The (Winter Haven, Fla.) News Chief:
"Barack Obama is a man of great appeal, rhetorical flourishes, little political experience and left-leaning tendencies. In contrast, John McCain is far less eloquent, but he's experienced, he's proven in a fight and he's on target on important U.S. policies regarding taxes, spending, trade, energy and national security.The (Lynchburg, Va.) News & Advance:
"Given the choice, we much prefer substance over style and experience over risky idealism. We prefer and recommend John McCain for president of the United States."
"With the economic and foreign policy crises looming in wait for the next occupant of the White House, it is McCain's bipartisan, common-sense approach to problem-solving that this nation needs. Challenges such as Iraq, the global financial crisis and the war on terror demand a leader who has the ability to reach across the ideological divide in Washington. Only John McCain has that track record as a national leader."The (Oklahoma City) Oklahoman:
"McCain would hold the line on taxes, freeze most government spending and trust Americans' ingenuity to revive the faltering economy. He would nominate judges to the courts who respect the difference between the legislative and judicial functions. He would correct many of the mistakes of the past eight years and provide a valuable check for House Speaker Nancy Pelosi and Senate Majority Leader Harry Reid.The Knoxville (Tenn.) News Sentinel:
"Yet in a sense, all are secondary to the unique obligation a president bears to provide crisis leadership. McCain is older and, we think, wiser in the ways of the world. He has seen much more of it than his younger opponent. His real-world experience goes beyond the world of politics. He has seen evil up close and knows the horror of war."
"Barack Obama and John McCain are both good men. Either would be a worthy president of the United States. ...The (Fort Smith, Ark.) Southwest Times Record:
"An Obama election would create a mandate-bearing, one-party government, not necessarily a good thing in recent United States history. The hubris of Republican rule during Bush II or Democratic rule during the Johnson administration are scary precedents.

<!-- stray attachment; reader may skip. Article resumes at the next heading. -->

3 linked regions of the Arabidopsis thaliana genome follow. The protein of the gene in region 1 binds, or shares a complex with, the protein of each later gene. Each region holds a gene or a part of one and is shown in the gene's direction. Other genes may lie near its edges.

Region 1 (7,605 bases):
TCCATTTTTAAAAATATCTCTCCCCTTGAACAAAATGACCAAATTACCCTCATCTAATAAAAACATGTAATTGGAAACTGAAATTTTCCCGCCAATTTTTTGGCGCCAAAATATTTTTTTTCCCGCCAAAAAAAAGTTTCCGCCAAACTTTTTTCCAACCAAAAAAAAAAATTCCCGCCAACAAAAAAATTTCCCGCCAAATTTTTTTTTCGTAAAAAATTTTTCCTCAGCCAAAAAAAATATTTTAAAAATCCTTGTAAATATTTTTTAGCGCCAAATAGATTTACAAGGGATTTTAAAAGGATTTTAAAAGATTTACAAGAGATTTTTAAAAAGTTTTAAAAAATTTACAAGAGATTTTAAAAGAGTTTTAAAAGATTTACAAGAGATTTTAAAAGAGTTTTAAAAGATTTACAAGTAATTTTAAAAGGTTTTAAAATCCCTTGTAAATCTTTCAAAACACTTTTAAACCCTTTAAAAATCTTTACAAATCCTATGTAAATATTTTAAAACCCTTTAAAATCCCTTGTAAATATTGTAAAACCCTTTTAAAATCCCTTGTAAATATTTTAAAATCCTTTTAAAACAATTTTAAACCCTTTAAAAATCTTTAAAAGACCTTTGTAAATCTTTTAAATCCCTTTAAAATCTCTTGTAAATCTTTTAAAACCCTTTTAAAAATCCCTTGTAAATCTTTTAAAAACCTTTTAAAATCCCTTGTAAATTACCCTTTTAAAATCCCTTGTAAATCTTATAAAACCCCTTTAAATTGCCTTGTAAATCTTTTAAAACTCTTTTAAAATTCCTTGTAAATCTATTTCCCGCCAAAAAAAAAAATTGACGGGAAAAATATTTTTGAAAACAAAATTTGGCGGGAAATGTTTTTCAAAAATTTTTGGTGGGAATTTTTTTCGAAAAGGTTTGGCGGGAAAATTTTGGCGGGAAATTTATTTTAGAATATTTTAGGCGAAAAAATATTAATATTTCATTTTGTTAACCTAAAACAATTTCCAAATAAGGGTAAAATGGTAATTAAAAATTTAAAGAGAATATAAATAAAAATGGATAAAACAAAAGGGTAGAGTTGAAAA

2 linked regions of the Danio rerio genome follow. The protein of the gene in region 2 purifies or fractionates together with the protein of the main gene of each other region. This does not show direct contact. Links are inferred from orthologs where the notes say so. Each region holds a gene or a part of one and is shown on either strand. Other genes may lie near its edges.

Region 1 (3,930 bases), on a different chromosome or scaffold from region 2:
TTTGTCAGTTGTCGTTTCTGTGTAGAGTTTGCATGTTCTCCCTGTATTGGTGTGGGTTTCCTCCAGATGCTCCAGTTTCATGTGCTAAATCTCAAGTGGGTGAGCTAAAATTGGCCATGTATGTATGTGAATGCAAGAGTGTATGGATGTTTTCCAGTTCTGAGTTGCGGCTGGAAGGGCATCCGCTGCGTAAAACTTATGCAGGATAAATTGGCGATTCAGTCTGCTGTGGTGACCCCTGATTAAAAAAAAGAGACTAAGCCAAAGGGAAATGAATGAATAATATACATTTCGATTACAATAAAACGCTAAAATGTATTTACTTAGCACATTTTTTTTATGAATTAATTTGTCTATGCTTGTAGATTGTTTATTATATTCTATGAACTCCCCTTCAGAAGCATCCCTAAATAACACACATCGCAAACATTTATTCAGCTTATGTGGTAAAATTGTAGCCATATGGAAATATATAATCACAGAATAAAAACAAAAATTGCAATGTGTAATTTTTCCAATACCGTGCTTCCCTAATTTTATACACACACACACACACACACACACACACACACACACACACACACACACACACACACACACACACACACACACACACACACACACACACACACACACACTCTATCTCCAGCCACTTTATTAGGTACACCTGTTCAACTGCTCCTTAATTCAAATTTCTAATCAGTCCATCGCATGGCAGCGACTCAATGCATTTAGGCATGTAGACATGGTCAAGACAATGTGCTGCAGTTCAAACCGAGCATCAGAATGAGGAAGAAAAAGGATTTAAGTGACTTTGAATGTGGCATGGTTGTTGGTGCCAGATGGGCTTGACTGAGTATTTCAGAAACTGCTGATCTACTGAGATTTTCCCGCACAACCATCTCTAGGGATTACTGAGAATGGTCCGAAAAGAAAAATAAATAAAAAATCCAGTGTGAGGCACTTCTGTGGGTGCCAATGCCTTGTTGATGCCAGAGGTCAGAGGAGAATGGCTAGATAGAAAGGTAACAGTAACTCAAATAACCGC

"The importance of maintaining the checks and balances of divided government is, in the end, the best argument for John McCain.
"In the end, we believe McCain not only has the experience but the mettle and resolve to do what is right for America. We do not believe Obama hangs around with terrorists or that he has socialistic policies or that he shuns the Bible or the flag or the national anthem or that he is dangerous or sinister or that he is anything but a fine individual who would put the nation first. We just happen to believe that between the two of them, John McCain is the better candidate, particularly at this extraordinary juncture in our nation's history, and we support his candidacy for president of the United States."The Lawrence (Kan.) Journal-World:
"McCain says if he is elected, he will crack down, demand performance and change the way elected officials carry out their responsibilities. He believes our system of government is the best in the world, and his call for "change" refers to preserving and strengthening this system, to clean and correct the abuses, not change our historic system of government. Free enterprise, capitalism, the limited role of government in the lives of Americans, the right for secret votes on matters such as union representation, a tax schedule that encourages growth and private ownership, all are important.The Cecil Whig of Elkton, Md.:
"He has made it clear that if he is elected, changes will be made in Washington."
"At this crossroads to the future, we believe the choice is clear. In one direction lies inexperience, uncertainty, and bigger government as a 'solution' to our problems. The other road is just as difficult, but the man to take us down it has a proven record of leadership and good judgment, of a steady hand on the wheel. That man is John McCain."